Decorated Goaltender Charline Labonté Calls It a Career

Les Canadiennes are bidding farewell to a player who has contributed tremendously to the franchise’s history.

Goaltender Charline Labonté is taking her retirement after a remarkable career in hockey.

“It’s sad to see her leave,” said defenceman Cathy Chartrand. “Having Charline behind you always gave us confidence. We grew up together and followed in each other’s footsteps. We want her to start the next stage of her life and we hope it will go well for her.”

Labonté leaves the team on a high after winning her first Clarkson Cup last season, her third straight appearance in the championship game after backstopping the team to the Clarkson Cup final in 2015 and 2016.

Labonté was selected as one of the captains for the first-ever All-Star game in 2014 alongside Jessica Campbell of the Calgary Inferno. The netminder has been one of Les Canadiennes representatives in every All-Star game since 2014.

After joining Les Canadiennes in 2013, Labonté, 34, consistently displayed impressive statistics and achievements over the course of her career. She was named goaltender of the year three times in a row in 2015, 2016 and 2017.

Labonté’s leadership, professionalism and all around calm demeanour and sense of humour will be missed in the locker room.

“For someone like me, who is always excited, sitting next to her in the locker room really calmed me down,” said forward Emmanuelle Blais. “When times were hard last year, she stayed calm and composed. For the people around her, it helped a lot. It gave us confidence.”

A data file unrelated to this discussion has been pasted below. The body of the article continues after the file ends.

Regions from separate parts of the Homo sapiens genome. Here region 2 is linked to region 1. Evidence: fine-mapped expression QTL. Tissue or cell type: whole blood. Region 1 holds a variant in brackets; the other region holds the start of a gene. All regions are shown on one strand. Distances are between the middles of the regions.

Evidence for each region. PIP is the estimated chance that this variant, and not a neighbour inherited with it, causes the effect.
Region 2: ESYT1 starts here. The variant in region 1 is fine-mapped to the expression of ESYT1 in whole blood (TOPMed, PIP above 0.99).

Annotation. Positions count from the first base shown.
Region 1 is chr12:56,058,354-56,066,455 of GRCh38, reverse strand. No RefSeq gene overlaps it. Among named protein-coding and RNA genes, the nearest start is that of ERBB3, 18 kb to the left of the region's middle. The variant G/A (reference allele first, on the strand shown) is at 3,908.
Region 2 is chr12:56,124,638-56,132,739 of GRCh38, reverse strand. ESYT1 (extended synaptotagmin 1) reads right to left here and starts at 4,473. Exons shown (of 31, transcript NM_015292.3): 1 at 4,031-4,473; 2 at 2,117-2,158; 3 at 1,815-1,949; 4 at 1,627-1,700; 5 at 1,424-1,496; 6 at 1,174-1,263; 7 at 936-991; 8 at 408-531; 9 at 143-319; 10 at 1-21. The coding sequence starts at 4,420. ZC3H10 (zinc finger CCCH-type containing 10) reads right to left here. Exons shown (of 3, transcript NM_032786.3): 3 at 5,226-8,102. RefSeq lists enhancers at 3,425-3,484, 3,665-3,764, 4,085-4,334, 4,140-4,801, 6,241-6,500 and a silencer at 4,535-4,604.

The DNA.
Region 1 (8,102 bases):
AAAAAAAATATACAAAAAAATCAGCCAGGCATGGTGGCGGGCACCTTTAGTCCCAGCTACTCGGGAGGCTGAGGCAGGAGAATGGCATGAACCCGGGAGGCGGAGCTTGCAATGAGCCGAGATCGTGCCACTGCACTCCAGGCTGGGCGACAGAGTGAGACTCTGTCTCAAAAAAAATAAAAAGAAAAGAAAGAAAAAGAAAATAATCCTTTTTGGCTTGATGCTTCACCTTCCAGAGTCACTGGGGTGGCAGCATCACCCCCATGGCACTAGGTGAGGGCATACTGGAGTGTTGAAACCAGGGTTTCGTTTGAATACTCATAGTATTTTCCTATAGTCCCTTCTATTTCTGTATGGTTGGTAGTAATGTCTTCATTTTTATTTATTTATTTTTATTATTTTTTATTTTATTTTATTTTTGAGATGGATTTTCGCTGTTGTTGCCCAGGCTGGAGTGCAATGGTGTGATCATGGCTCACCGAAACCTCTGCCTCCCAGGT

Standing tall at five-foot-nine and 160 pounds, Labonté retires with a 1.78 goals-against-average and a .925 save percentage during the regular season.

Labonté’s illustrious career is marked by success at every level. The four-time Olympic gold medallist (2002, 2006, 2010, 2014) made history after she became the second female hockey player to play at the Canadian major junior hockey level after goaltender Manon Rhéaume. Labonté played two seasons with the Acadie-Bathurst Titan from 1999 to 2001.

While obtaining her undergraduate degree in physical education at McGill University, she played five seasons with the Martlets, where she shattered the all-time record for shutouts. She brought back three USports national championships.

“We are losing an important piece of the team on and off the ice,” said Blais. “She is a great person and great friend. She’s the full package. She is one of the pillars of the team.”